I want to make one thing clear: I’m not saying that Silverlight in its current form could support this at all.  And I know Silverlight’s (nee WPF/E) genesis emphasized presentation, but at the end of the day, it is a .NET runtime. 

As David says (from the Gillmor Gang transcript on TechCrunch):

Treadwell: I really view mesh and Silverlight as orthogonal and complementary technologies. Essentially what the mesh client does, it’s the runtime for doing synchronization and collaboration those kinds of things. I view Silverlight as a runtime that does the presentation engine. Mesh doesn’t really have anything for presentation, Silverlight doesn’t really have anything for synchronization and mobile communications. Working together I think you have a very good thought there about the combination of these and how they’ll come together. We’re working actively on that but we don’t have all the I’s dotted and t’s crossed.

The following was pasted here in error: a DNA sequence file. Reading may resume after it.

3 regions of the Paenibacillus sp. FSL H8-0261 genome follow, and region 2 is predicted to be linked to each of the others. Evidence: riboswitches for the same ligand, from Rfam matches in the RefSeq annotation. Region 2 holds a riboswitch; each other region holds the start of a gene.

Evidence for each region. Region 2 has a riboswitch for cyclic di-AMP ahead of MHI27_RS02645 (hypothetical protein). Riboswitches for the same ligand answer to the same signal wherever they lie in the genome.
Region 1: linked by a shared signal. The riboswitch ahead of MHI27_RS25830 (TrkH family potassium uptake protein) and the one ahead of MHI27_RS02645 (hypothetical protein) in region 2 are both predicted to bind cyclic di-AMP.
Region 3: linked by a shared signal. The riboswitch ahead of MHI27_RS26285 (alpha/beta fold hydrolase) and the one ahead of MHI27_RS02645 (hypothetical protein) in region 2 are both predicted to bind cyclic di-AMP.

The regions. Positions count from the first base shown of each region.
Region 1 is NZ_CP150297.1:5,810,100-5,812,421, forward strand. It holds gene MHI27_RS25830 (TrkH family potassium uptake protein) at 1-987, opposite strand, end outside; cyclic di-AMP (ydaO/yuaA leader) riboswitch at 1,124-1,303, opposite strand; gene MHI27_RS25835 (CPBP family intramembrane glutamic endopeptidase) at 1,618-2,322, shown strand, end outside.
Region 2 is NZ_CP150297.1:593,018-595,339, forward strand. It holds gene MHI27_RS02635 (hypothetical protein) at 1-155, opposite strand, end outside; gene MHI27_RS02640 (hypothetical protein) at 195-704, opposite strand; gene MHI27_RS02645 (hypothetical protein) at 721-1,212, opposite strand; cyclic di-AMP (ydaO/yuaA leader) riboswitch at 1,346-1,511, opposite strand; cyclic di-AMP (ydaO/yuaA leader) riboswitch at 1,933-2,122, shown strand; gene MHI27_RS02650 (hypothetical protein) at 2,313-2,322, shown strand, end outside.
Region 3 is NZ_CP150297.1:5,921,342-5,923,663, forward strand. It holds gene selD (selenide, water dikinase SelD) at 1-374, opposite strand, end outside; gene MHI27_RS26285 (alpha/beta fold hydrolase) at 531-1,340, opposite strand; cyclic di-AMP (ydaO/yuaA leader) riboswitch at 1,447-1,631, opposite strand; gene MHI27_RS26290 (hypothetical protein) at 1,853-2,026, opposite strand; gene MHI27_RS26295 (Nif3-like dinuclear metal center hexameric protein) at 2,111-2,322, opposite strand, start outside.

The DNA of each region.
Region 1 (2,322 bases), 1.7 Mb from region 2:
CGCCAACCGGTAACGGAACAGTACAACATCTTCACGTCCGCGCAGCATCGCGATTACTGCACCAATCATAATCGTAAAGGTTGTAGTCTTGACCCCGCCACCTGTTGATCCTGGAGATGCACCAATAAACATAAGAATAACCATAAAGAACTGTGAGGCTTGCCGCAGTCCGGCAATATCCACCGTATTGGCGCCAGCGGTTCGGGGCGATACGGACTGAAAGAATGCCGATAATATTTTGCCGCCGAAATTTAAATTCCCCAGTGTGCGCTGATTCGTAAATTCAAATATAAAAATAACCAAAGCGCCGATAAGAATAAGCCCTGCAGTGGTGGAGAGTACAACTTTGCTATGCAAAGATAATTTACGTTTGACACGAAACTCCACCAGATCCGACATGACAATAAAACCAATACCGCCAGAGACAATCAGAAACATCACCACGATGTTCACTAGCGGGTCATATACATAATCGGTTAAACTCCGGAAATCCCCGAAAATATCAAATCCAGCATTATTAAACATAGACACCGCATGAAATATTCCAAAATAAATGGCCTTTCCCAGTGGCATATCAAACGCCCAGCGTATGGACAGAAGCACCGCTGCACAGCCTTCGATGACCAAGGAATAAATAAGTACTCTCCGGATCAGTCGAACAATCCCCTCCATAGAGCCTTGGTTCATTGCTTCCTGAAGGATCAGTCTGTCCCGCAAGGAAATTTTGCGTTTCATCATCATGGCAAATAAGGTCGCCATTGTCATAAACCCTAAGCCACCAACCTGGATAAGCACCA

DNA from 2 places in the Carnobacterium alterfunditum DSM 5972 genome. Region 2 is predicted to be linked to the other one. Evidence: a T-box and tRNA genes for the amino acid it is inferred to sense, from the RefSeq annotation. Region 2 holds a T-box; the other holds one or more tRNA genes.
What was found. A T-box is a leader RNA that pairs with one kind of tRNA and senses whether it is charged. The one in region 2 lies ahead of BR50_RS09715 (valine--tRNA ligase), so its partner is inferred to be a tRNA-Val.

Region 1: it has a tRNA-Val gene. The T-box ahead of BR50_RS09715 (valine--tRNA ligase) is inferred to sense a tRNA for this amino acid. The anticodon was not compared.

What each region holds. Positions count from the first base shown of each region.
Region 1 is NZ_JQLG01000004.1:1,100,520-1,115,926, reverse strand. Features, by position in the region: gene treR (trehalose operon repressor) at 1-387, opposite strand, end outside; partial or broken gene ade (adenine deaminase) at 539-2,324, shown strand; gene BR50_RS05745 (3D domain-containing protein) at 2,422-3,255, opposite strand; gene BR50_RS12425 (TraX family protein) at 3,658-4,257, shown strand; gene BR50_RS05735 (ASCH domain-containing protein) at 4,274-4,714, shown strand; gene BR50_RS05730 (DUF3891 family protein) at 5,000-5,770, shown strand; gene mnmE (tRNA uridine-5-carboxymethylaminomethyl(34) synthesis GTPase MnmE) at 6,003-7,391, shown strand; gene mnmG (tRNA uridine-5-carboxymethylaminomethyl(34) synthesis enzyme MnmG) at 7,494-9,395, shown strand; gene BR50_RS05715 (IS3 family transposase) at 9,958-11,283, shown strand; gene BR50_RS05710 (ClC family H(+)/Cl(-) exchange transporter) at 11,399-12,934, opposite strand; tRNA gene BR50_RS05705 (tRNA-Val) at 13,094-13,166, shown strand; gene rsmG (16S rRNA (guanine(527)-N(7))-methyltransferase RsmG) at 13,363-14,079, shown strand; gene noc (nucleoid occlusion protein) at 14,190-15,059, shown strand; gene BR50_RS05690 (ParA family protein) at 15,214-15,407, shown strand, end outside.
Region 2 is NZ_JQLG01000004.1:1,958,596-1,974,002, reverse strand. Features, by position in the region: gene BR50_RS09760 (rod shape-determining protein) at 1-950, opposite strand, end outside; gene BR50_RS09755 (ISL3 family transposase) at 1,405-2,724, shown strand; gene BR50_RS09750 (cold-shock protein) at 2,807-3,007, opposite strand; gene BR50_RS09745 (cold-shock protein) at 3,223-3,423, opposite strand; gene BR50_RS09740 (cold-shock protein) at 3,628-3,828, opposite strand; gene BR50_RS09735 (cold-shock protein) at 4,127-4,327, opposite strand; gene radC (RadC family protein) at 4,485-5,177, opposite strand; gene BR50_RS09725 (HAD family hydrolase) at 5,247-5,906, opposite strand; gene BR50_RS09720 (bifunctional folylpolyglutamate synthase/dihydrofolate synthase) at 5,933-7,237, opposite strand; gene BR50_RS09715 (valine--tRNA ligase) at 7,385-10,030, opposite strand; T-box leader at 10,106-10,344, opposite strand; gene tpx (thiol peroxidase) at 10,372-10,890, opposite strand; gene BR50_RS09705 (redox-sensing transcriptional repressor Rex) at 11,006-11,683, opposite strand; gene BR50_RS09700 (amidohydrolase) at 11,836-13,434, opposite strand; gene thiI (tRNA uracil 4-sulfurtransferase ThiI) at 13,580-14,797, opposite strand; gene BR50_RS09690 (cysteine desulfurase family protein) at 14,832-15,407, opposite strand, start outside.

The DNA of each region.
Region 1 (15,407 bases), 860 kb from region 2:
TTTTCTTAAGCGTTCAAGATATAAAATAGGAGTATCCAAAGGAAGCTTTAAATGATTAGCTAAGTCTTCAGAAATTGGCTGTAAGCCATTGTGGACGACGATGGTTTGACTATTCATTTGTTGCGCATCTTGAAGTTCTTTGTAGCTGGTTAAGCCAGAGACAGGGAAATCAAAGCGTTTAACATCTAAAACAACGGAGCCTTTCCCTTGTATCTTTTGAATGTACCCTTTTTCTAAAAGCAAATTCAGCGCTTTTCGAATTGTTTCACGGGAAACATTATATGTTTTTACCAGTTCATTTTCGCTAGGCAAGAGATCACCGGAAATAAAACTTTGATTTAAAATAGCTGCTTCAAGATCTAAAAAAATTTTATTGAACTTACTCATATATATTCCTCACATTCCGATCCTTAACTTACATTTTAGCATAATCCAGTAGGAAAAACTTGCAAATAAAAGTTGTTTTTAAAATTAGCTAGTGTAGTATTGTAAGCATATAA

Yes.  They are orthogonal if Microsoft says they are.  And Live Mesh and Silverlight will somehow come together though this appears to mean in terms of presentation.  Fair enough.

And more than a little cool.

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Gillmor’s Group on Facebook

Recorded a show with Steve and the Gang last Friday.  Steve says,

Last Friday we recorded a new show titled The Gang. I’m initially asking those interested in hearing the results to join this Facebook group. Looking forward to seeing you there.

See you there? 

this is Robert's profile